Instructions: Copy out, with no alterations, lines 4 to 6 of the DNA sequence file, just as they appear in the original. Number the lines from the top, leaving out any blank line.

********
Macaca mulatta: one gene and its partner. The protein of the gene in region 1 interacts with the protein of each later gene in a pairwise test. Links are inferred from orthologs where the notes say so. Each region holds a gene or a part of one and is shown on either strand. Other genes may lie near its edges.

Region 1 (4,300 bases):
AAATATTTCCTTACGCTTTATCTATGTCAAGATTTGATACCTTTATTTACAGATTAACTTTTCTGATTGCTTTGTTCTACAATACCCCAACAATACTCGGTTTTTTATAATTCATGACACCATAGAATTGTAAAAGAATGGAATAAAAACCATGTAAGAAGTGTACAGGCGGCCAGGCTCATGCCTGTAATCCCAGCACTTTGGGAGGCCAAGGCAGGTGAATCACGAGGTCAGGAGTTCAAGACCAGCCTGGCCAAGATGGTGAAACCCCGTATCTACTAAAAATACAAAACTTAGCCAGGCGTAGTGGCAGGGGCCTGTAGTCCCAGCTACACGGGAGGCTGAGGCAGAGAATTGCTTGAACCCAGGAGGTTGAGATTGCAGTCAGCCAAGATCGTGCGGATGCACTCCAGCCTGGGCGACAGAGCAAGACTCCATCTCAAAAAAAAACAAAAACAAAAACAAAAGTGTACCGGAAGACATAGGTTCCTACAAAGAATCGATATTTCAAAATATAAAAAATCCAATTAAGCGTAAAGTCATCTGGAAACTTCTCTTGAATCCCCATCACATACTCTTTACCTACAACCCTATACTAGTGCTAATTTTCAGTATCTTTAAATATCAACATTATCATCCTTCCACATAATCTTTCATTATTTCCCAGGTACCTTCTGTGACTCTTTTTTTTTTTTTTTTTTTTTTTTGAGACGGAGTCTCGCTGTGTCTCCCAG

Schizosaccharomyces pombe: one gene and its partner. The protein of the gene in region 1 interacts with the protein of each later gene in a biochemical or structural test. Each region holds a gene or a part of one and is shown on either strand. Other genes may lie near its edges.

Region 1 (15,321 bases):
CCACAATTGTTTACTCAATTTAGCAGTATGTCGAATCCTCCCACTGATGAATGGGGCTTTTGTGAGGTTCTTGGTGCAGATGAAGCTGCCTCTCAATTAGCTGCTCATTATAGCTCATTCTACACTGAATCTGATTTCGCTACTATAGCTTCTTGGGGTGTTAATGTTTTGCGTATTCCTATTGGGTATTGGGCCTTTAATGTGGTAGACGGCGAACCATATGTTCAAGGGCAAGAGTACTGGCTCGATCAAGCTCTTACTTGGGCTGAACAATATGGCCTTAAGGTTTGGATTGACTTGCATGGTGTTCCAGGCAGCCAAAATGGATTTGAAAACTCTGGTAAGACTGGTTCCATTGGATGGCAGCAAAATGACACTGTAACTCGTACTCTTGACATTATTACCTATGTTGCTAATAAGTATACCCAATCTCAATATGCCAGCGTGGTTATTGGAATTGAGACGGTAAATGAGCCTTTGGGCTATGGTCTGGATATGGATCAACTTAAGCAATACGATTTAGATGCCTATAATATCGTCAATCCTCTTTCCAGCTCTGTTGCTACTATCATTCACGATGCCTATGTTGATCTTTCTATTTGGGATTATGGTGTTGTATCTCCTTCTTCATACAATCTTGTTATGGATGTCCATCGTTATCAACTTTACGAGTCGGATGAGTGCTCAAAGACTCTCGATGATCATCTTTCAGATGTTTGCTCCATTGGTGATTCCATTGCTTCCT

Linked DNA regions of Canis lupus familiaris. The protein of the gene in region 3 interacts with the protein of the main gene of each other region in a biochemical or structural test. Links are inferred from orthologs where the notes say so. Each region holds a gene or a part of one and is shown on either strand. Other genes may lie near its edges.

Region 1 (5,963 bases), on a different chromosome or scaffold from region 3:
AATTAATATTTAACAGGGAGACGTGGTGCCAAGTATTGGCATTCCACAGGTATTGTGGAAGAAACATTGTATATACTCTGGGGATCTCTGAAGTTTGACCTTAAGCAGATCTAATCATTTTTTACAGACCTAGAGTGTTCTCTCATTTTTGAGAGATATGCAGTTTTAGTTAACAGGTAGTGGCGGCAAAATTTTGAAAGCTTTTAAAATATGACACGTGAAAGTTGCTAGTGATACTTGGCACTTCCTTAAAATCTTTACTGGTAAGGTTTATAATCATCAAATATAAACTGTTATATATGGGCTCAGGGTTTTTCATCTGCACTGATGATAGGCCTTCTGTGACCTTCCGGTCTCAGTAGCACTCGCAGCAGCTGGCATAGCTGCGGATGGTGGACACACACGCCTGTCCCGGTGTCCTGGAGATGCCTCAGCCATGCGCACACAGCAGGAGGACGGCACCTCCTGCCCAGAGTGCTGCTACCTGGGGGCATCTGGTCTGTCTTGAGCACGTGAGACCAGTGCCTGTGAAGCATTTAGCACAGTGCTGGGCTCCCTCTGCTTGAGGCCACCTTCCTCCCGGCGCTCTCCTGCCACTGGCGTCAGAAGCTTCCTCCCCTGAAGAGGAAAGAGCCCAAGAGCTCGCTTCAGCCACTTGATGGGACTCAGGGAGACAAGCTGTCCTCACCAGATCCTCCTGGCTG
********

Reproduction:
Schizosaccharomyces pombe: one gene and its partner. The protein of the gene in region 1 interacts with the protein of each later gene in a biochemical or structural test. Each region holds a gene or a part of one and is shown on either strand. Other genes may lie near its edges.

Region 1 (15,321 bases):
CCACAATTGTTTACTCAATTTAGCAGTATGTCGAATCCTCCCACTGATGAATGGGGCTTTTGTGAGGTTCTTGGTGCAGATGAAGCTGCCTCTCAATTAGCTGCTCATTATAGCTCATTCTACACTGAATCTGATTTCGCTACTATAGCTTCTTGGGGTGTTAATGTTTTGCGTATTCCTATTGGGTATTGGGCCTTTAATGTGGTAGACGGCGAACCATATGTTCAAGGGCAAGAGTACTGGCTCGATCAAGCTCTTACTTGGGCTGAACAATATGGCCTTAAGGTTTGGATTGACTTGCATGGTGTTCCAGGCAGCCAAAATGGATTTGAAAACTCTGGTAAGACTGGTTCCATTGGATGGCAGCAAAATGACACTGTAACTCGTACTCTTGACATTATTACCTATGTTGCTAATAAGTATACCCAATCTCAATATGCCAGCGTGGTTATTGGAATTGAGACGGTAAATGAGCCTTTGGGCTATGGTCTGGATATGGATCAACTTAAGCAATACGATTTAGATGCCTATAATATCGTCAATCCTCTTTCCAGCTCTGTTGCTACTATCATTCACGATGCCTATGTTGATCTTTCTATTTGGGATTATGGTGTTGTATCTCCTTCTTCATACAATCTTGTTATGGATGTCCATCGTTATCAACTTTACGAGTCGGATGAGTGCTCAAAGACTCTCGATGATCATCTTTCAGATGTTTGCTCCATTGGTGATTCCATTGCTTCCT